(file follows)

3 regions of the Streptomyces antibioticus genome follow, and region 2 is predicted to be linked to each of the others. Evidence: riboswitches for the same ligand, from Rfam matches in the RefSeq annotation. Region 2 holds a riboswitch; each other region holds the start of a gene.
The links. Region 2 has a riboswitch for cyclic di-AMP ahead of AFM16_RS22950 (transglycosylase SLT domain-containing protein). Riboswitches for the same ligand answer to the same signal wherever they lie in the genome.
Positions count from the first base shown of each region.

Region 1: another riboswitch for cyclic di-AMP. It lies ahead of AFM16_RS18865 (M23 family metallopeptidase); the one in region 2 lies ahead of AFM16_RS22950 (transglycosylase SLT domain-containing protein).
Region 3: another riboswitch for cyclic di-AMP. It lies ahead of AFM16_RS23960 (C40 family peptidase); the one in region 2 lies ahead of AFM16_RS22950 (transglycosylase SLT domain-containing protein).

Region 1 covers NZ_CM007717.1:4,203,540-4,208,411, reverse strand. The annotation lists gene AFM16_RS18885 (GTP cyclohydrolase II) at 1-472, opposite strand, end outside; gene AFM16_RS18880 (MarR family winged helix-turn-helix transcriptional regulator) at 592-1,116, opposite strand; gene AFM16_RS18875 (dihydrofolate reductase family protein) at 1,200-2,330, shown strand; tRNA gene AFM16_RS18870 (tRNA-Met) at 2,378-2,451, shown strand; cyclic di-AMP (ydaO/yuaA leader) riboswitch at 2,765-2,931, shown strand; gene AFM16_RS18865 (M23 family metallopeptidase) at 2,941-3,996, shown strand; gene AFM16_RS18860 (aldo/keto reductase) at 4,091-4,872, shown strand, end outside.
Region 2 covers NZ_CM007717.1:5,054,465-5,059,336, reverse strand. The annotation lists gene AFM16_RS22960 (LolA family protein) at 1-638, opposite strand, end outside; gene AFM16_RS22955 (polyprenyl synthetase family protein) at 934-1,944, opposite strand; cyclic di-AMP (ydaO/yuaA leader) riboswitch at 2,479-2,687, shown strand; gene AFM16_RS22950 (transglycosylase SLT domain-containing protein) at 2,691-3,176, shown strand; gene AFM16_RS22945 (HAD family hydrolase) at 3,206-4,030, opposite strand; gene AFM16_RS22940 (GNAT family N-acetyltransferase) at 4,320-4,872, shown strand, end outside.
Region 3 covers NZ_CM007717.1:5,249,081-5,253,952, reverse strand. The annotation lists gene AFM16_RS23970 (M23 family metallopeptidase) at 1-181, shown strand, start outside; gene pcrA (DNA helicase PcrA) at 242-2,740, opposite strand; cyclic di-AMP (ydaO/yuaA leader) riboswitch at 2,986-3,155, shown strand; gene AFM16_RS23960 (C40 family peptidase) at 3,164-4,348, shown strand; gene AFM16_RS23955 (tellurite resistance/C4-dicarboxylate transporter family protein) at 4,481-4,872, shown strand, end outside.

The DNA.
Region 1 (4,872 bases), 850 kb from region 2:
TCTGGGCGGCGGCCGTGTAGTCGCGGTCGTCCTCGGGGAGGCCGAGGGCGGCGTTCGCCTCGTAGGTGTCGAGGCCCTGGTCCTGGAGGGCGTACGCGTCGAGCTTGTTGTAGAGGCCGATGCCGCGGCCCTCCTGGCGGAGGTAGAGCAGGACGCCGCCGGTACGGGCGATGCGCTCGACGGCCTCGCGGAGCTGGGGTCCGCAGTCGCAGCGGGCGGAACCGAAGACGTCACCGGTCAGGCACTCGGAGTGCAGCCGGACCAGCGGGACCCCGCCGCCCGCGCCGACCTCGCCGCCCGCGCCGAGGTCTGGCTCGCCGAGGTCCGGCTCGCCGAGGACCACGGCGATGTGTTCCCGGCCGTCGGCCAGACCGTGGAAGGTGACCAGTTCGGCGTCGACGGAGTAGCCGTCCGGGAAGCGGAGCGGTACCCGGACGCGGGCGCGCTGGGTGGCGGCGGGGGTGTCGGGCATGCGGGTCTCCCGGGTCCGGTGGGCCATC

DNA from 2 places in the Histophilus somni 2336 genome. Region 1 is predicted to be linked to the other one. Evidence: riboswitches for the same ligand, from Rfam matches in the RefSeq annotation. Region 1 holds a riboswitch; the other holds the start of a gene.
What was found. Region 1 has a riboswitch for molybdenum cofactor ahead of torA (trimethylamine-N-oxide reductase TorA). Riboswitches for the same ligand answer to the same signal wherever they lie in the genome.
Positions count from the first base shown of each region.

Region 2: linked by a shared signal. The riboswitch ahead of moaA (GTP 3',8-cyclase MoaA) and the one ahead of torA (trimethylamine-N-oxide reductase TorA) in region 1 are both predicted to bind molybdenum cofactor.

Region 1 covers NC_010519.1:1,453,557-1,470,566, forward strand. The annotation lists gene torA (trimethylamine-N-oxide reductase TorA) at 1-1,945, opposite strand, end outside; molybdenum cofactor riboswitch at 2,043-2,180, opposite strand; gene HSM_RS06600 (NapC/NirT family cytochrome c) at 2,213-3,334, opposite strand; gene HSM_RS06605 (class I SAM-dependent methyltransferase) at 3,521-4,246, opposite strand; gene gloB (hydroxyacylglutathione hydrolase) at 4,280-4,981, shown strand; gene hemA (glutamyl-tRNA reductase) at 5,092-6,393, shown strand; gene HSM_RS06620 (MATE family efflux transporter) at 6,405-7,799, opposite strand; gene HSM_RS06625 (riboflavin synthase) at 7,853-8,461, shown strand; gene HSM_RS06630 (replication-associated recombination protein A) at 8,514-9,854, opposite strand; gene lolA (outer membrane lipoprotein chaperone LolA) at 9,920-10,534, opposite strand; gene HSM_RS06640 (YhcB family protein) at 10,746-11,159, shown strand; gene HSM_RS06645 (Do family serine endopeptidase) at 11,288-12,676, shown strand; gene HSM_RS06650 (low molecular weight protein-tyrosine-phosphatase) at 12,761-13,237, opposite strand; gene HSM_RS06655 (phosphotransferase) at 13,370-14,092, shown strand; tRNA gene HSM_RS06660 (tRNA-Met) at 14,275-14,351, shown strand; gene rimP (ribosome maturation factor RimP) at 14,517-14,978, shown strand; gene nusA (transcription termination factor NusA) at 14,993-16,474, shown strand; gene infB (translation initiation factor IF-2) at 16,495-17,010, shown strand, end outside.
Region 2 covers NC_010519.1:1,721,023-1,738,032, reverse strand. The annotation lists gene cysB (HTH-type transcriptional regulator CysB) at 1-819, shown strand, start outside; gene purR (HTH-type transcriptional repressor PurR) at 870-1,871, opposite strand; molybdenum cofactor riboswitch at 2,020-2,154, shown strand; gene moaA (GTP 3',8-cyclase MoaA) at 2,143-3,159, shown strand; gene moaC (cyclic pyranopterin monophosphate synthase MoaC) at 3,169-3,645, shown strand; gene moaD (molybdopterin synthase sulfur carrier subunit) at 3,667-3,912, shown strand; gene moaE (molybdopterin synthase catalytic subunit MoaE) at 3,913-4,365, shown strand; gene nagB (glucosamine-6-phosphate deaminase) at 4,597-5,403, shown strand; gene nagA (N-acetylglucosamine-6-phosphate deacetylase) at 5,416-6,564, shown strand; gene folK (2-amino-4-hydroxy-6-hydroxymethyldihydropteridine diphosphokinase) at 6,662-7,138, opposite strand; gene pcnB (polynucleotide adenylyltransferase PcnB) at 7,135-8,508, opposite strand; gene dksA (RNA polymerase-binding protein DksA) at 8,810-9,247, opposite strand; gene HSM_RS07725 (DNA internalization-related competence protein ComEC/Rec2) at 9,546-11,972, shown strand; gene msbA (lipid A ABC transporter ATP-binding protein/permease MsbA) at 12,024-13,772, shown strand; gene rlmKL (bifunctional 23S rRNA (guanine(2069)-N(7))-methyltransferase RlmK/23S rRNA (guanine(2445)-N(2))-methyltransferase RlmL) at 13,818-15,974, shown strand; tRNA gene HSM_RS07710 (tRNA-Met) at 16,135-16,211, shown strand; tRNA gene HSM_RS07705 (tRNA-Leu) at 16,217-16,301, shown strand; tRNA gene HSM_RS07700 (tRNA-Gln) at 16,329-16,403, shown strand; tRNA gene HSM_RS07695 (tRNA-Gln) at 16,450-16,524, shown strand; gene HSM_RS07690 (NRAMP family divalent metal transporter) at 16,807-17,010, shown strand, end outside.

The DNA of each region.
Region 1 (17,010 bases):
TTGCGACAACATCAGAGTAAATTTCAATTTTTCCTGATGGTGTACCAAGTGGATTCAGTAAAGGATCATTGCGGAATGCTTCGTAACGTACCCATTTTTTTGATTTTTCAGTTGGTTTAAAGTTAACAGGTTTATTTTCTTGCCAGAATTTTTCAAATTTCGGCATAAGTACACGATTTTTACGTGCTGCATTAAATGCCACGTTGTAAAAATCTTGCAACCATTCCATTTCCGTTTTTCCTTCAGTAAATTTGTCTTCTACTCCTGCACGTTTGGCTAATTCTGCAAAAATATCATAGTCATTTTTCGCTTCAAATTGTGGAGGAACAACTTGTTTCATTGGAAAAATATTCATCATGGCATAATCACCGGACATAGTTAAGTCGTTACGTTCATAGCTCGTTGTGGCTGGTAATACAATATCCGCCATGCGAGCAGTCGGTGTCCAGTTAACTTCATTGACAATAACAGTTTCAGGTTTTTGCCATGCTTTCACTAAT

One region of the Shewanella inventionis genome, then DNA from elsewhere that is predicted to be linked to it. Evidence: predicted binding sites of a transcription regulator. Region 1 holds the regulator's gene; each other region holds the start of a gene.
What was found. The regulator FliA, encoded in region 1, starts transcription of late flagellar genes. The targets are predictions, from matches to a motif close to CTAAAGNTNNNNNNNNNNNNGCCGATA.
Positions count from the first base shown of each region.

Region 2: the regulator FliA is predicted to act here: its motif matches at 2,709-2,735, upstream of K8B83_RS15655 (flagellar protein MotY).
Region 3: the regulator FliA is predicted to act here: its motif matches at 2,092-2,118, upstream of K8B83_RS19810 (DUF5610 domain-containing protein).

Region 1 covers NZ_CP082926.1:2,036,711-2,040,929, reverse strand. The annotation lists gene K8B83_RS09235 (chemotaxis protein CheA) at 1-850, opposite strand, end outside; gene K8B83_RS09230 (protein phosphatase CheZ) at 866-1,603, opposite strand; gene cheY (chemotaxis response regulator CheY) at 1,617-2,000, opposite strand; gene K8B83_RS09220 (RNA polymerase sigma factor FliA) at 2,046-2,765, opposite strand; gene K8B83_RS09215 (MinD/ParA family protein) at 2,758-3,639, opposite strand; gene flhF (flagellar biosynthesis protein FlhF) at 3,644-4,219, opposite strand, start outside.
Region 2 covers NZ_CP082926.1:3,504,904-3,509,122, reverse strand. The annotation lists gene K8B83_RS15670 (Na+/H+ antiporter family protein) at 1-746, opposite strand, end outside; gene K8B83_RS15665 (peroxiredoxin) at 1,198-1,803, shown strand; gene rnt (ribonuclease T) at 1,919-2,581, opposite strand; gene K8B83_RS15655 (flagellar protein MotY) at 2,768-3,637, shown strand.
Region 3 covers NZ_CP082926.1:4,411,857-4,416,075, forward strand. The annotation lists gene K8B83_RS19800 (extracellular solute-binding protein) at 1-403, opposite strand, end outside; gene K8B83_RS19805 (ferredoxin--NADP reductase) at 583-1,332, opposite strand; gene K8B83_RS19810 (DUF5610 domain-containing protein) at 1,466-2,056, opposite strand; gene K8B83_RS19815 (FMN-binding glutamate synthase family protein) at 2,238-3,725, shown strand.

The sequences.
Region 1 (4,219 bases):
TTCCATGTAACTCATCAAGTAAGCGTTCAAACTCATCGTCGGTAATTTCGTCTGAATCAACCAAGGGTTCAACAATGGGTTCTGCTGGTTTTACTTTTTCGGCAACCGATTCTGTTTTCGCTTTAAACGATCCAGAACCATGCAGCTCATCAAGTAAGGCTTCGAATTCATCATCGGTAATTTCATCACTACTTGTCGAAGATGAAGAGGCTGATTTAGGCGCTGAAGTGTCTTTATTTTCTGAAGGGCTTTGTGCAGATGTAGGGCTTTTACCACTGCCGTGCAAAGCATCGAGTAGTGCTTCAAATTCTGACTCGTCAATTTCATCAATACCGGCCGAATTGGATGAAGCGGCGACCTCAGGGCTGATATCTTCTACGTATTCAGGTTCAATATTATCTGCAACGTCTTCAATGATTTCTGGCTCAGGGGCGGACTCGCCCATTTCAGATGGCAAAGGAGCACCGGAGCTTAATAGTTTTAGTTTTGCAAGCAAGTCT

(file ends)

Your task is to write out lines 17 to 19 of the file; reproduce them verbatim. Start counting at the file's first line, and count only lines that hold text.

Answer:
Region 2 covers NC_010519.1:1,721,023-1,738,032, reverse strand. The annotation lists gene cysB (HTH-type transcriptional regulator CysB) at 1-819, shown strand, start outside; gene purR (HTH-type transcriptional repressor PurR) at 870-1,871, opposite strand; molybdenum cofactor riboswitch at 2,020-2,154, shown strand; gene moaA (GTP 3',8-cyclase MoaA) at 2,143-3,159, shown strand; gene moaC (cyclic pyranopterin monophosphate synthase MoaC) at 3,169-3,645, shown strand; gene moaD (molybdopterin synthase sulfur carrier subunit) at 3,667-3,912, shown strand; gene moaE (molybdopterin synthase catalytic subunit MoaE) at 3,913-4,365, shown strand; gene nagB (glucosamine-6-phosphate deaminase) at 4,597-5,403, shown strand; gene nagA (N-acetylglucosamine-6-phosphate deacetylase) at 5,416-6,564, shown strand; gene folK (2-amino-4-hydroxy-6-hydroxymethyldihydropteridine diphosphokinase) at 6,662-7,138, opposite strand; gene pcnB (polynucleotide adenylyltransferase PcnB) at 7,135-8,508, opposite strand; gene dksA (RNA polymerase-binding protein DksA) at 8,810-9,247, opposite strand; gene HSM_RS07725 (DNA internalization-related competence protein ComEC/Rec2) at 9,546-11,972, shown strand; gene msbA (lipid A ABC transporter ATP-binding protein/permease MsbA) at 12,024-13,772, shown strand; gene rlmKL (bifunctional 23S rRNA (guanine(2069)-N(7))-methyltransferase RlmK/23S rRNA (guanine(2445)-N(2))-methyltransferase RlmL) at 13,818-15,974, shown strand; tRNA gene HSM_RS07710 (tRNA-Met) at 16,135-16,211, shown strand; tRNA gene HSM_RS07705 (tRNA-Leu) at 16,217-16,301, shown strand; tRNA gene HSM_RS07700 (tRNA-Gln) at 16,329-16,403, shown strand; tRNA gene HSM_RS07695 (tRNA-Gln) at 16,450-16,524, shown strand; gene HSM_RS07690 (NRAMP family divalent metal transporter) at 16,807-17,010, shown strand, end outside.

The DNA of each region.
Region 1 (17,010 bases):